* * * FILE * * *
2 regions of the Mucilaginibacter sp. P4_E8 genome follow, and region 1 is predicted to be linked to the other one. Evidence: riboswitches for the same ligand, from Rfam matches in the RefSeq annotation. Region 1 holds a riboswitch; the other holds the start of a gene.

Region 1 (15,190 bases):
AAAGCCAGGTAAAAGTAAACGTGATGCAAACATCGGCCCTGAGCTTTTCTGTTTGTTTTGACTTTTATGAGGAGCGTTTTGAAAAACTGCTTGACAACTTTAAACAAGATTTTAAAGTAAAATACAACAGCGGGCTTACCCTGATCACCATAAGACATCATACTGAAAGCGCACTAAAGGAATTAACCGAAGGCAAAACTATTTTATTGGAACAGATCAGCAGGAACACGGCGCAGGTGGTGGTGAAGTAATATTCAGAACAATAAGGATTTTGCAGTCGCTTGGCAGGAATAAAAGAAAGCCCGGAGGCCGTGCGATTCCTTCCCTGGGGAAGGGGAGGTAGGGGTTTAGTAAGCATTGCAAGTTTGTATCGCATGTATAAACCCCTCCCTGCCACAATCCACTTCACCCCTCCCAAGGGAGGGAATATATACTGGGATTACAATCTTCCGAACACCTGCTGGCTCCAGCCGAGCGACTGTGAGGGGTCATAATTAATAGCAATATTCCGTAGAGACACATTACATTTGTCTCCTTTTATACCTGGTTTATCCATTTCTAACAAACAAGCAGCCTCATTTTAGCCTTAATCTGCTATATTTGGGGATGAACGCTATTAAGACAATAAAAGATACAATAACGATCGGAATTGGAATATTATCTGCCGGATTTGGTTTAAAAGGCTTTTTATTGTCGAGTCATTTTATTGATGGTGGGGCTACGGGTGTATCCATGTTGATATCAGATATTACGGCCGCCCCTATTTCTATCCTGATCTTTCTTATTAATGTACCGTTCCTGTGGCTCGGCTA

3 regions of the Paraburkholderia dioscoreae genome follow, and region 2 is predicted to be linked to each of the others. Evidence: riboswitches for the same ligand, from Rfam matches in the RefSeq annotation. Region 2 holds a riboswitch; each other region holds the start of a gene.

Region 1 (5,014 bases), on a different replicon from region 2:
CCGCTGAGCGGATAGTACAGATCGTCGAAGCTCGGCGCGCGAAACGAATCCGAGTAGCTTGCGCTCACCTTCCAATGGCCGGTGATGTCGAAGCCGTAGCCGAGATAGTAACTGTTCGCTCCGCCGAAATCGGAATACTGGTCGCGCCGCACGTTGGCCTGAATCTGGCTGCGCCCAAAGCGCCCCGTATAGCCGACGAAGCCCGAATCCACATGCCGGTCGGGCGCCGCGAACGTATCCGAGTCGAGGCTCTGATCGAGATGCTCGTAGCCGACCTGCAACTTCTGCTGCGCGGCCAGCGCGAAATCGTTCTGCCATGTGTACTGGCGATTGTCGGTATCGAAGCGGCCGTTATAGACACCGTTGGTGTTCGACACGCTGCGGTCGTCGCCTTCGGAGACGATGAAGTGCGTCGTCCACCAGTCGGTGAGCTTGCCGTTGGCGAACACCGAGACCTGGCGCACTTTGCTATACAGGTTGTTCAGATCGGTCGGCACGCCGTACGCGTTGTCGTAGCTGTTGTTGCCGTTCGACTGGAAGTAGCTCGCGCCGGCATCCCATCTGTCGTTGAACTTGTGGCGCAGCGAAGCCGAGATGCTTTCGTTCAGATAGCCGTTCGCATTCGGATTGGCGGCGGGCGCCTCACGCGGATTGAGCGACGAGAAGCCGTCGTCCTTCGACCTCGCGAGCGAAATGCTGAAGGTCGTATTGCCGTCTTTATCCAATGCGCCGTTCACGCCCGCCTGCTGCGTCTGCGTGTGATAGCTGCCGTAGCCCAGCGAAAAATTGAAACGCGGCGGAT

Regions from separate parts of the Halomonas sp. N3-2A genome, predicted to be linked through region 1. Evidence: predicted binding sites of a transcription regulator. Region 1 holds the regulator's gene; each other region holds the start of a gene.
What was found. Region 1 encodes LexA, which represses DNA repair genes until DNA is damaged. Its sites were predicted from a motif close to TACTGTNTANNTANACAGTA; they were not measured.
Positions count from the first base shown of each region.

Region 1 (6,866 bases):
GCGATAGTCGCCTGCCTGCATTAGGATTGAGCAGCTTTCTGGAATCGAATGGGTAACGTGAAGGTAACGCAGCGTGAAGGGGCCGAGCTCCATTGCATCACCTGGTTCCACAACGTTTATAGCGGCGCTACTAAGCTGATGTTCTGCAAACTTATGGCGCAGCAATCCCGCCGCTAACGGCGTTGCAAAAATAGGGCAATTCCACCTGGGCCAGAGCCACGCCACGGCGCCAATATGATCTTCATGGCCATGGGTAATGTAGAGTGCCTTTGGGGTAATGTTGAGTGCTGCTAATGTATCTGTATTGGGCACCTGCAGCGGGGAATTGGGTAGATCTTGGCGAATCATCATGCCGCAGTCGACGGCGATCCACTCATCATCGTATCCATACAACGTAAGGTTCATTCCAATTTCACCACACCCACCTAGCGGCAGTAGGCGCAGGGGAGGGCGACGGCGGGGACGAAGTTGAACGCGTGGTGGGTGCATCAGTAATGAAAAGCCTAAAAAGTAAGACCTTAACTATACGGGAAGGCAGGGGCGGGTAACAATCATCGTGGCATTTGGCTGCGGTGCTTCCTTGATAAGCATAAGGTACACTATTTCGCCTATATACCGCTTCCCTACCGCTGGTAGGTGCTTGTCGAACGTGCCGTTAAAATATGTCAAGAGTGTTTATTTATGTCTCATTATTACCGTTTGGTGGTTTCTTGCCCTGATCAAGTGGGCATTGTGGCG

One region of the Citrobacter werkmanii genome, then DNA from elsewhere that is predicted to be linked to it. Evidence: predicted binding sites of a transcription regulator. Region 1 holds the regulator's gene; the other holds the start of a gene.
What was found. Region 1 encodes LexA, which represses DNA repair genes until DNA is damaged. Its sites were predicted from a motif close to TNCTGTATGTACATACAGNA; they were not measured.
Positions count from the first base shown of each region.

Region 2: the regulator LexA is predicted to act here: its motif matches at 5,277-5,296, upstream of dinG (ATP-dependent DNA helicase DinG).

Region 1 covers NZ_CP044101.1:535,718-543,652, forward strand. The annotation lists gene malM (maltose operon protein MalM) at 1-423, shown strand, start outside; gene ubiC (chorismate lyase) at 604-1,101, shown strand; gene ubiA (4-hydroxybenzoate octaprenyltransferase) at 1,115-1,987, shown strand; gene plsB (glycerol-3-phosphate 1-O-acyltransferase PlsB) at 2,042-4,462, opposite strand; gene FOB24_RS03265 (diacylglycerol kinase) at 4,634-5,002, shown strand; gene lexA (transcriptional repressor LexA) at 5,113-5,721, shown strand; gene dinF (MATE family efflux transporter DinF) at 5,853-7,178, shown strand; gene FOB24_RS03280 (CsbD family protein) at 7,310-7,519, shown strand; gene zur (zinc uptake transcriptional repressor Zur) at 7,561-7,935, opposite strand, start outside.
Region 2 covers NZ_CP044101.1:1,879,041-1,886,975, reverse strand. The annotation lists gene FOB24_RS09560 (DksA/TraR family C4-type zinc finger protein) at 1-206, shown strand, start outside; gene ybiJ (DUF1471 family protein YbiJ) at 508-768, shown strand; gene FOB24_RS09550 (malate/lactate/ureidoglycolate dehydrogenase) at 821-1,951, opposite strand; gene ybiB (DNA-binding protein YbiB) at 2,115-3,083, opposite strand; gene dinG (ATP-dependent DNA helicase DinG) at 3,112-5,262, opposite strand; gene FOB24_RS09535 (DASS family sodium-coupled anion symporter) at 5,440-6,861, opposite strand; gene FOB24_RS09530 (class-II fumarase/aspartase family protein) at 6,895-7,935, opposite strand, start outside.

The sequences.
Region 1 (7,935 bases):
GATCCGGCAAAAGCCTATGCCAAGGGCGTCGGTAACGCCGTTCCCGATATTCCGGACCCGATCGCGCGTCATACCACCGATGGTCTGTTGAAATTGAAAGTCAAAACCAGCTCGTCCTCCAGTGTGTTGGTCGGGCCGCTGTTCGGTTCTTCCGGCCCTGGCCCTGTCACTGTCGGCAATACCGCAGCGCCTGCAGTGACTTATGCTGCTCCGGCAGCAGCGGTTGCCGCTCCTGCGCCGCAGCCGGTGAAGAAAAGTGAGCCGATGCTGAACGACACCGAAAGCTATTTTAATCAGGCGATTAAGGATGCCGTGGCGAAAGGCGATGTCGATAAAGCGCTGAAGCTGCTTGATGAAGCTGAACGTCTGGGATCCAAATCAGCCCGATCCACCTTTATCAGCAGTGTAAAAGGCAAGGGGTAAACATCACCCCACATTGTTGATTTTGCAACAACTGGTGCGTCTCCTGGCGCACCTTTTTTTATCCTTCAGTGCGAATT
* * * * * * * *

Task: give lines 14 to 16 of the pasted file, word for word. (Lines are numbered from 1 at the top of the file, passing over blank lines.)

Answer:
Positions count from the first base shown of each region.

Region 2: the regulator LexA is predicted to act here: its motif matches at 5,277-5,296, upstream of dinG (ATP-dependent DNA helicase DinG).

Region 1 covers NZ_CP044101.1:535,718-543,652, forward strand. The annotation lists gene malM (maltose operon protein MalM) at 1-423, shown strand, start outside; gene ubiC (chorismate lyase) at 604-1,101, shown strand; gene ubiA (4-hydroxybenzoate octaprenyltransferase) at 1,115-1,987, shown strand; gene plsB (glycerol-3-phosphate 1-O-acyltransferase PlsB) at 2,042-4,462, opposite strand; gene FOB24_RS03265 (diacylglycerol kinase) at 4,634-5,002, shown strand; gene lexA (transcriptional repressor LexA) at 5,113-5,721, shown strand; gene dinF (MATE family efflux transporter DinF) at 5,853-7,178, shown strand; gene FOB24_RS03280 (CsbD family protein) at 7,310-7,519, shown strand; gene zur (zinc uptake transcriptional repressor Zur) at 7,561-7,935, opposite strand, start outside.